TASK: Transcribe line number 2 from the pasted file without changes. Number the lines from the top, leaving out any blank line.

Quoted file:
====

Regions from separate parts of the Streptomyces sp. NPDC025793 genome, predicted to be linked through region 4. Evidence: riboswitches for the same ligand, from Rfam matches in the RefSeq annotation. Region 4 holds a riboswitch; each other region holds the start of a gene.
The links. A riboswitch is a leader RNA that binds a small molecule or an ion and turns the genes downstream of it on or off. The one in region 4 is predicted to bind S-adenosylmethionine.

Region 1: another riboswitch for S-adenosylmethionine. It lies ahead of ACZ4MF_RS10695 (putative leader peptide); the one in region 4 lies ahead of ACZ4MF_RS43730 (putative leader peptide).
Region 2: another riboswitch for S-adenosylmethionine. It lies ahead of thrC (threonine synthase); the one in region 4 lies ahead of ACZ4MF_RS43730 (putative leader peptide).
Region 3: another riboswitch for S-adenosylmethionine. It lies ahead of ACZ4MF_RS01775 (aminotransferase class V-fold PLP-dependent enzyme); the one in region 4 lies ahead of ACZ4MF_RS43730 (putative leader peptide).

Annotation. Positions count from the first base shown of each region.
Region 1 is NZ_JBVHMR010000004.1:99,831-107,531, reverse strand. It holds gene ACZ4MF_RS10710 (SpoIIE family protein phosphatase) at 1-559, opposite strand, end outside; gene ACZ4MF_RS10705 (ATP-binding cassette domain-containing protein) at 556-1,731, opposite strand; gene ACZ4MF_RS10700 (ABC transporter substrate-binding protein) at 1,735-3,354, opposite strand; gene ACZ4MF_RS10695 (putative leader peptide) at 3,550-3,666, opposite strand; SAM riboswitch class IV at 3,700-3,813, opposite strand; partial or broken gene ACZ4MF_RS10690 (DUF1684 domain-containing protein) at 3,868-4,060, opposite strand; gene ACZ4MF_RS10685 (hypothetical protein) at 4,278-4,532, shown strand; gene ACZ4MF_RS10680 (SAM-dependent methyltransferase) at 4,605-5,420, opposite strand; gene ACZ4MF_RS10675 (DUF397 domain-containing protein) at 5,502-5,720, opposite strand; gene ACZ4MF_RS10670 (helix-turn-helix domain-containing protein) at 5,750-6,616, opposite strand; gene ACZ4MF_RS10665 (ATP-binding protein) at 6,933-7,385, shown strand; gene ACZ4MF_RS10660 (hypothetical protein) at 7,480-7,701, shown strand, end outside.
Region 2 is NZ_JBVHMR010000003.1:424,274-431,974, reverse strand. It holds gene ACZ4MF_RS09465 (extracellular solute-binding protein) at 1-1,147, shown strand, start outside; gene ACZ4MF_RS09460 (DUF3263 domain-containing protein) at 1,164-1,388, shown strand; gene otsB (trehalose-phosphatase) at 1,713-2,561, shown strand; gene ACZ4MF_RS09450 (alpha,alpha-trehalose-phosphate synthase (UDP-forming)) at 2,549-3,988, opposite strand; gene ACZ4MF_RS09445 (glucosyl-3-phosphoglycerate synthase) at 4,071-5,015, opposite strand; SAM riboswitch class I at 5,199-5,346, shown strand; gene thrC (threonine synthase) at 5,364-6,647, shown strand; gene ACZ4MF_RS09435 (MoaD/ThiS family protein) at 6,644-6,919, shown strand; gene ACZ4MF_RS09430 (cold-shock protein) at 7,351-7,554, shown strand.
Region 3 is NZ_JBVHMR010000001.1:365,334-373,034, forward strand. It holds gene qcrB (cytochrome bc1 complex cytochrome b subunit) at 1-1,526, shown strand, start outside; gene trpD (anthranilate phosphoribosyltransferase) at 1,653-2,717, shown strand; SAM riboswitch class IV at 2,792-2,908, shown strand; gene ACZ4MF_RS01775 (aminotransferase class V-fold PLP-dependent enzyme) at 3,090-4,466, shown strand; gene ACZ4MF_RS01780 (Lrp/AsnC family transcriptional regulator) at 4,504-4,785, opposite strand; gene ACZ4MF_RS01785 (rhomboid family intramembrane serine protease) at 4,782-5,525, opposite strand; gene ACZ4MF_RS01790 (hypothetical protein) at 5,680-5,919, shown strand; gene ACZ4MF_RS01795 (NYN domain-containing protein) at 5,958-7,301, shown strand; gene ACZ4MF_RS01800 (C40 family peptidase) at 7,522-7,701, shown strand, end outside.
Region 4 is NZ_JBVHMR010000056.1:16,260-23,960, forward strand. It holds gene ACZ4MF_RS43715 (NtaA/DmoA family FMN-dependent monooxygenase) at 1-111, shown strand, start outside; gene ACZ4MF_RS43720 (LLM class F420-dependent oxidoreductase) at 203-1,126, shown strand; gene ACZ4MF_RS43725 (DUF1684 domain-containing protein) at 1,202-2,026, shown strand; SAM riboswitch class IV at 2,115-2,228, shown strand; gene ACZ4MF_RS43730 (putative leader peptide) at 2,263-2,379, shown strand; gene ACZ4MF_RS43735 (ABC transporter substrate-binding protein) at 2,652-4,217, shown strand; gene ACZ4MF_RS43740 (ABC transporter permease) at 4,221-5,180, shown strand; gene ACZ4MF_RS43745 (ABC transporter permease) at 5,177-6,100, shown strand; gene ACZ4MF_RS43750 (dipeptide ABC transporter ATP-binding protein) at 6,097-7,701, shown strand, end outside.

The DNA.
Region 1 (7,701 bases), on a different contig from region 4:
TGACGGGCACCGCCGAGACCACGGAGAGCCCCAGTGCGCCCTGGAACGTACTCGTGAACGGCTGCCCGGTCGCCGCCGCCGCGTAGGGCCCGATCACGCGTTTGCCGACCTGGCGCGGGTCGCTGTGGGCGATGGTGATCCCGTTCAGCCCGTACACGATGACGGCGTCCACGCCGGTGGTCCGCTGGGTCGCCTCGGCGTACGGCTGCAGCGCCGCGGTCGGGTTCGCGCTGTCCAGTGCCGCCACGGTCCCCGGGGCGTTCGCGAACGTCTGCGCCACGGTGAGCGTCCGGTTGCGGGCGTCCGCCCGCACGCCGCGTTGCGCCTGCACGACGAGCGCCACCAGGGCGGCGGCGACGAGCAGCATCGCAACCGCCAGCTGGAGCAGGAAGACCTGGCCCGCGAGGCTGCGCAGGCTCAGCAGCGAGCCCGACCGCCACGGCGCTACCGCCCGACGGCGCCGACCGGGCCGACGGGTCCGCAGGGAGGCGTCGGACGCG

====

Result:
The links. A riboswitch is a leader RNA that binds a small molecule or an ion and turns the genes downstream of it on or off. The one in region 4 is predicted to bind S-adenosylmethionine.